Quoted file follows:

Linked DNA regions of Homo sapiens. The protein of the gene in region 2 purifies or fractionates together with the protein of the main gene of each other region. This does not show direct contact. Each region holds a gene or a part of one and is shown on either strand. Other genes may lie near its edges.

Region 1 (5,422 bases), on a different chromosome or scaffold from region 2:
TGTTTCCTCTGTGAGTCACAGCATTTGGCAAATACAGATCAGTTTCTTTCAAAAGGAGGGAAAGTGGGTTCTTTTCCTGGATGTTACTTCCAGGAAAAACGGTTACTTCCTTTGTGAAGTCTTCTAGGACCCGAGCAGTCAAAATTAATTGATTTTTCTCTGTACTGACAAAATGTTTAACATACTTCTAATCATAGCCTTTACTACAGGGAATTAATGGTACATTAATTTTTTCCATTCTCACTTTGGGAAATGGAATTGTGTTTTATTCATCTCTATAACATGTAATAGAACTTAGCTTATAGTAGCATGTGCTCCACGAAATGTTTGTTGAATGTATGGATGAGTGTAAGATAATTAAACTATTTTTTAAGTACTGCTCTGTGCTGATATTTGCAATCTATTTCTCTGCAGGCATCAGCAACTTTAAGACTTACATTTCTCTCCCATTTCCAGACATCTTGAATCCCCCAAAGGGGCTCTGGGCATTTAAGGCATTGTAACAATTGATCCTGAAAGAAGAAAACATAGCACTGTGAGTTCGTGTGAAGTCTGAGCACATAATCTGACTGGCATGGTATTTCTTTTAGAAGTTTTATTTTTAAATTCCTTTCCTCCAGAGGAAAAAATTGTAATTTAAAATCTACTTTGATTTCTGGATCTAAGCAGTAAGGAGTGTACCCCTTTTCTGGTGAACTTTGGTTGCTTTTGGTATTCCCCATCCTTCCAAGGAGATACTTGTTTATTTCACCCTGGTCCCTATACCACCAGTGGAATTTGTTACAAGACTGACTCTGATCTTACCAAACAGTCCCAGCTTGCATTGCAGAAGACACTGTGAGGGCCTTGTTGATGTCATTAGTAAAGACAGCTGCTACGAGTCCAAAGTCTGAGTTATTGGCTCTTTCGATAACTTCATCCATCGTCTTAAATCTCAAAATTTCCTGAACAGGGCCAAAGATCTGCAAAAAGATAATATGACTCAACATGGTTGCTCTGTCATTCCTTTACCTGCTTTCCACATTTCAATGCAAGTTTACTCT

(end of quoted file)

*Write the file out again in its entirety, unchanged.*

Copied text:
Linked DNA regions of Homo sapiens. The protein of the gene in region 2 purifies or fractionates together with the protein of the main gene of each other region. This does not show direct contact. Each region holds a gene or a part of one and is shown on either strand. Other genes may lie near its edges.

Region 1 (5,422 bases), on a different chromosome or scaffold from region 2:
TGTTTCCTCTGTGAGTCACAGCATTTGGCAAATACAGATCAGTTTCTTTCAAAAGGAGGGAAAGTGGGTTCTTTTCCTGGATGTTACTTCCAGGAAAAACGGTTACTTCCTTTGTGAAGTCTTCTAGGACCCGAGCAGTCAAAATTAATTGATTTTTCTCTGTACTGACAAAATGTTTAACATACTTCTAATCATAGCCTTTACTACAGGGAATTAATGGTACATTAATTTTTTCCATTCTCACTTTGGGAAATGGAATTGTGTTTTATTCATCTCTATAACATGTAATAGAACTTAGCTTATAGTAGCATGTGCTCCACGAAATGTTTGTTGAATGTATGGATGAGTGTAAGATAATTAAACTATTTTTTAAGTACTGCTCTGTGCTGATATTTGCAATCTATTTCTCTGCAGGCATCAGCAACTTTAAGACTTACATTTCTCTCCCATTTCCAGACATCTTGAATCCCCCAAAGGGGCTCTGGGCATTTAAGGCATTGTAACAATTGATCCTGAAAGAAGAAAACATAGCACTGTGAGTTCGTGTGAAGTCTGAGCACATAATCTGACTGGCATGGTATTTCTTTTAGAAGTTTTATTTTTAAATTCCTTTCCTCCAGAGGAAAAAATTGTAATTTAAAATCTACTTTGATTTCTGGATCTAAGCAGTAAGGAGTGTACCCCTTTTCTGGTGAACTTTGGTTGCTTTTGGTATTCCCCATCCTTCCAAGGAGATACTTGTTTATTTCACCCTGGTCCCTATACCACCAGTGGAATTTGTTACAAGACTGACTCTGATCTTACCAAACAGTCCCAGCTTGCATTGCAGAAGACACTGTGAGGGCCTTGTTGATGTCATTAGTAAAGACAGCTGCTACGAGTCCAAAGTCTGAGTTATTGGCTCTTTCGATAACTTCATCCATCGTCTTAAATCTCAAAATTTCCTGAACAGGGCCAAAGATCTGCAAAAAGATAATATGACTCAACATGGTTGCTCTGTCATTCCTTTACCTGCTTTCCACATTTCAATGCAAGTTTACTCT